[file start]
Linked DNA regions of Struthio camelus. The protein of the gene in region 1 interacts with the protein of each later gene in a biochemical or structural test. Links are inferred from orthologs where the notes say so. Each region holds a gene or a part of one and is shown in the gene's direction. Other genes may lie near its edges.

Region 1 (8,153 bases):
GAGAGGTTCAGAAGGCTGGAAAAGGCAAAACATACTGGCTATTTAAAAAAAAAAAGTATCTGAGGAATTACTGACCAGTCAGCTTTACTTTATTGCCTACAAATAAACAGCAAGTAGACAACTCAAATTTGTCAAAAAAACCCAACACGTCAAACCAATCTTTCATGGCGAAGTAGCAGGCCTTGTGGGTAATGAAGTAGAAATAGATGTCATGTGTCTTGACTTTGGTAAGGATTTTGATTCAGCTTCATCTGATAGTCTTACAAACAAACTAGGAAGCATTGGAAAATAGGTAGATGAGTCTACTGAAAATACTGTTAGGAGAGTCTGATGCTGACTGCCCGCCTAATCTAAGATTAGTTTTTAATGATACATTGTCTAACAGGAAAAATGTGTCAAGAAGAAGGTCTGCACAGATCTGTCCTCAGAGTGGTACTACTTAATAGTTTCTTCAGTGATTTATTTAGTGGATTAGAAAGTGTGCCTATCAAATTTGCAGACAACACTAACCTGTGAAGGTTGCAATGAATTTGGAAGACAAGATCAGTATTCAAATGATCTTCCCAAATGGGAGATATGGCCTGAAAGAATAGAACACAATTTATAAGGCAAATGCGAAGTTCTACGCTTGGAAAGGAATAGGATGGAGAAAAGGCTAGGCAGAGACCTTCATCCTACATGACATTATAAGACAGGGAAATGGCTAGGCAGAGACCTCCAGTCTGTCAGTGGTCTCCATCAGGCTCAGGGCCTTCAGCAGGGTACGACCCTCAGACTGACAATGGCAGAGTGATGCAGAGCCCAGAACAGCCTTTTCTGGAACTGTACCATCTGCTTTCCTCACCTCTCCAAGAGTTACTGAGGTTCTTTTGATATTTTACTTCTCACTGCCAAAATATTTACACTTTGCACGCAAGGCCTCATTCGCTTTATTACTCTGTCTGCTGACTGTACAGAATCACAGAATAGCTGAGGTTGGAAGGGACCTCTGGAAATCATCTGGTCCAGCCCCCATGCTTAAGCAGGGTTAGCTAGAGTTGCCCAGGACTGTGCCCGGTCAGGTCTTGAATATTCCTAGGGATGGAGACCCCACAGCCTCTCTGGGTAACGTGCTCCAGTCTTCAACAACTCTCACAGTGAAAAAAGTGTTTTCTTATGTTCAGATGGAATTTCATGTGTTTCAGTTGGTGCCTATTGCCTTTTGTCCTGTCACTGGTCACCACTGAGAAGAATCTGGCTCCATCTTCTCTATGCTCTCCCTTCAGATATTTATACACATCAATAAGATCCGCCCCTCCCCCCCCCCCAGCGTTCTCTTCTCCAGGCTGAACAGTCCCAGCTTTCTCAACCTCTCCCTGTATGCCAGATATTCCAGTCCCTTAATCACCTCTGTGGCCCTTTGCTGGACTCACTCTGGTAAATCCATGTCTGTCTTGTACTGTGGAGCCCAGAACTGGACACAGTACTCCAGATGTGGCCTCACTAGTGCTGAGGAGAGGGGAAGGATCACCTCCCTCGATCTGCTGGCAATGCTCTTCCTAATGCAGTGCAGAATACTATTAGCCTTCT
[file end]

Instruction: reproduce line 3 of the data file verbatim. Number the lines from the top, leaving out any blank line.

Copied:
GAGAGGTTCAGAAGGCTGGAAAAGGCAAAACATACTGGCTATTTAAAAAAAAAAAGTATCTGAGGAATTACTGACCAGTCAGCTTTACTTTATTGCCTACAAATAAACAGCAAGTAGACAACTCAAATTTGTCAAAAAAACCCAACACGTCAAACCAATCTTTCATGGCGAAGTAGCAGGCCTTGTGGGTAATGAAGTAGAAATAGATGTCATGTGTCTTGACTTTGGTAAGGATTTTGATTCAGCTTCATCTGATAGTCTTACAAACAAACTAGGAAGCATTGGAAAATAGGTAGATGAGTCTACTGAAAATACTGTTAGGAGAGTCTGATGCTGACTGCCCGCCTAATCTAAGATTAGTTTTTAATGATACATTGTCTAACAGGAAAAATGTGTCAAGAAGAAGGTCTGCACAGATCTGTCCTCAGAGTGGTACTACTTAATAGTTTCTTCAGTGATTTATTTAGTGGATTAGAAAGTGTGCCTATCAAATTTGCAGACAACACTAACCTGTGAAGGTTGCAATGAATTTGGAAGACAAGATCAGTATTCAAATGATCTTCCCAAATGGGAGATATGGCCTGAAAGAATAGAACACAATTTATAAGGCAAATGCGAAGTTCTACGCTTGGAAAGGAATAGGATGGAGAAAAGGCTAGGCAGAGACCTTCATCCTACATGACATTATAAGACAGGGAAATGGCTAGGCAGAGACCTCCAGTCTGTCAGTGGTCTCCATCAGGCTCAGGGCCTTCAGCAGGGTACGACCCTCAGACTGACAATGGCAGAGTGATGCAGAGCCCAGAACAGCCTTTTCTGGAACTGTACCATCTGCTTTCCTCACCTCTCCAAGAGTTACTGAGGTTCTTTTGATATTTTACTTCTCACTGCCAAAATATTTACACTTTGCACGCAAGGCCTCATTCGCTTTATTACTCTGTCTGCTGACTGTACAGAATCACAGAATAGCTGAGGTTGGAAGGGACCTCTGGAAATCATCTGGTCCAGCCCCCATGCTTAAGCAGGGTTAGCTAGAGTTGCCCAGGACTGTGCCCGGTCAGGTCTTGAATATTCCTAGGGATGGAGACCCCACAGCCTCTCTGGGTAACGTGCTCCAGTCTTCAACAACTCTCACAGTGAAAAAAGTGTTTTCTTATGTTCAGATGGAATTTCATGTGTTTCAGTTGGTGCCTATTGCCTTTTGTCCTGTCACTGGTCACCACTGAGAAGAATCTGGCTCCATCTTCTCTATGCTCTCCCTTCAGATATTTATACACATCAATAAGATCCGCCCCTCCCCCCCCCCCAGCGTTCTCTTCTCCAGGCTGAACAGTCCCAGCTTTCTCAACCTCTCCCTGTATGCCAGATATTCCAGTCCCTTAATCACCTCTGTGGCCCTTTGCTGGACTCACTCTGGTAAATCCATGTCTGTCTTGTACTGTGGAGCCCAGAACTGGACACAGTACTCCAGATGTGGCCTCACTAGTGCTGAGGAGAGGGGAAGGATCACCTCCCTCGATCTGCTGGCAATGCTCTTCCTAATGCAGTGCAGAATACTATTAGCCTTCT